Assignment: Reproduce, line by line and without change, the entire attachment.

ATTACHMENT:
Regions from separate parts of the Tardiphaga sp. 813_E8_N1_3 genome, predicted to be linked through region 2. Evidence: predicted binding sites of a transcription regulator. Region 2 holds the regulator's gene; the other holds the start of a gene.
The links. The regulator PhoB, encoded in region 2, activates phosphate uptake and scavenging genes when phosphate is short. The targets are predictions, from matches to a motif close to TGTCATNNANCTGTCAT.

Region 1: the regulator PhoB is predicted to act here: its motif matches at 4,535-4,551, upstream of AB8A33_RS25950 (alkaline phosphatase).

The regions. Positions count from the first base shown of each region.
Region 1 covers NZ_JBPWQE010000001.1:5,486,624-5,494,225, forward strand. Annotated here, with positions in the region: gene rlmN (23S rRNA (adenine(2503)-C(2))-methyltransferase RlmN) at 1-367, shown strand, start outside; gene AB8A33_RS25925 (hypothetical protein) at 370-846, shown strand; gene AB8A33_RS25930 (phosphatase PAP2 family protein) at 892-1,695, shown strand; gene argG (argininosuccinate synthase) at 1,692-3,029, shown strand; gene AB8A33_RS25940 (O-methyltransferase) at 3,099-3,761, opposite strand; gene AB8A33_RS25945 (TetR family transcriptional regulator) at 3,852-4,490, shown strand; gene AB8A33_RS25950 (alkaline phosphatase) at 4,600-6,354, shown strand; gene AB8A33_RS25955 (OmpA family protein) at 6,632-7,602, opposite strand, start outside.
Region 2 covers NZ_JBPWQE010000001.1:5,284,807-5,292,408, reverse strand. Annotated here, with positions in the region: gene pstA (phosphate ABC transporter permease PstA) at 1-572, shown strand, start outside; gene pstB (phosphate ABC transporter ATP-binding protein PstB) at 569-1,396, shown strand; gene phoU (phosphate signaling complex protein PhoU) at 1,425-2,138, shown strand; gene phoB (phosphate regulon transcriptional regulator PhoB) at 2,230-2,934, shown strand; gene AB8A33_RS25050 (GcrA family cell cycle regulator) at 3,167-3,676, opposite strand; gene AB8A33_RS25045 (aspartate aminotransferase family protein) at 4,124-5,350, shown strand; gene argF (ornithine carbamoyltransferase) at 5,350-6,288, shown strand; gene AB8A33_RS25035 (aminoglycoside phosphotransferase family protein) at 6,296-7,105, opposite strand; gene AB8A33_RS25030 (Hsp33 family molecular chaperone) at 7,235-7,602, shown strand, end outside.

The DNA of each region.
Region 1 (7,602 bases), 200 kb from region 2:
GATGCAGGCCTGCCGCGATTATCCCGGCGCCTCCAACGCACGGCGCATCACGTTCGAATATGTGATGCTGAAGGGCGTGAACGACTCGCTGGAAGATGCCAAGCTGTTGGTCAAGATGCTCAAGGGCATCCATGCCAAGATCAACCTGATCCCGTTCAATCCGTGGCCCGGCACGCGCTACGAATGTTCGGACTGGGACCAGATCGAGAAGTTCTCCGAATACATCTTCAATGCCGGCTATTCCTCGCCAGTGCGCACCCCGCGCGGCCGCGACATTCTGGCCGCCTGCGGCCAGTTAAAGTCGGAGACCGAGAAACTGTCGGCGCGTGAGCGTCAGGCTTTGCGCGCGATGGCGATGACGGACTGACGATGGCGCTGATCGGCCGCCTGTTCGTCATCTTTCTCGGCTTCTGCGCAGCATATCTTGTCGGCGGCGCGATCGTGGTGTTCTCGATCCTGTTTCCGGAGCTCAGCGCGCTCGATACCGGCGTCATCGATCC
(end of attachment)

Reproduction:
Regions from separate parts of the Tardiphaga sp. 813_E8_N1_3 genome, predicted to be linked through region 2. Evidence: predicted binding sites of a transcription regulator. Region 2 holds the regulator's gene; the other holds the start of a gene.
The links. The regulator PhoB, encoded in region 2, activates phosphate uptake and scavenging genes when phosphate is short. The targets are predictions, from matches to a motif close to TGTCATNNANCTGTCAT.

Region 1: the regulator PhoB is predicted to act here: its motif matches at 4,535-4,551, upstream of AB8A33_RS25950 (alkaline phosphatase).

The regions. Positions count from the first base shown of each region.
Region 1 covers NZ_JBPWQE010000001.1:5,486,624-5,494,225, forward strand. Annotated here, with positions in the region: gene rlmN (23S rRNA (adenine(2503)-C(2))-methyltransferase RlmN) at 1-367, shown strand, start outside; gene AB8A33_RS25925 (hypothetical protein) at 370-846, shown strand; gene AB8A33_RS25930 (phosphatase PAP2 family protein) at 892-1,695, shown strand; gene argG (argininosuccinate synthase) at 1,692-3,029, shown strand; gene AB8A33_RS25940 (O-methyltransferase) at 3,099-3,761, opposite strand; gene AB8A33_RS25945 (TetR family transcriptional regulator) at 3,852-4,490, shown strand; gene AB8A33_RS25950 (alkaline phosphatase) at 4,600-6,354, shown strand; gene AB8A33_RS25955 (OmpA family protein) at 6,632-7,602, opposite strand, start outside.
Region 2 covers NZ_JBPWQE010000001.1:5,284,807-5,292,408, reverse strand. Annotated here, with positions in the region: gene pstA (phosphate ABC transporter permease PstA) at 1-572, shown strand, start outside; gene pstB (phosphate ABC transporter ATP-binding protein PstB) at 569-1,396, shown strand; gene phoU (phosphate signaling complex protein PhoU) at 1,425-2,138, shown strand; gene phoB (phosphate regulon transcriptional regulator PhoB) at 2,230-2,934, shown strand; gene AB8A33_RS25050 (GcrA family cell cycle regulator) at 3,167-3,676, opposite strand; gene AB8A33_RS25045 (aspartate aminotransferase family protein) at 4,124-5,350, shown strand; gene argF (ornithine carbamoyltransferase) at 5,350-6,288, shown strand; gene AB8A33_RS25035 (aminoglycoside phosphotransferase family protein) at 6,296-7,105, opposite strand; gene AB8A33_RS25030 (Hsp33 family molecular chaperone) at 7,235-7,602, shown strand, end outside.

The DNA of each region.
Region 1 (7,602 bases), 200 kb from region 2:
GATGCAGGCCTGCCGCGATTATCCCGGCGCCTCCAACGCACGGCGCATCACGTTCGAATATGTGATGCTGAAGGGCGTGAACGACTCGCTGGAAGATGCCAAGCTGTTGGTCAAGATGCTCAAGGGCATCCATGCCAAGATCAACCTGATCCCGTTCAATCCGTGGCCCGGCACGCGCTACGAATGTTCGGACTGGGACCAGATCGAGAAGTTCTCCGAATACATCTTCAATGCCGGCTATTCCTCGCCAGTGCGCACCCCGCGCGGCCGCGACATTCTGGCCGCCTGCGGCCAGTTAAAGTCGGAGACCGAGAAACTGTCGGCGCGTGAGCGTCAGGCTTTGCGCGCGATGGCGATGACGGACTGACGATGGCGCTGATCGGCCGCCTGTTCGTCATCTTTCTCGGCTTCTGCGCAGCATATCTTGTCGGCGGCGCGATCGTGGTGTTCTCGATCCTGTTTCCGGAGCTCAGCGCGCTCGATACCGGCGTCATCGATCC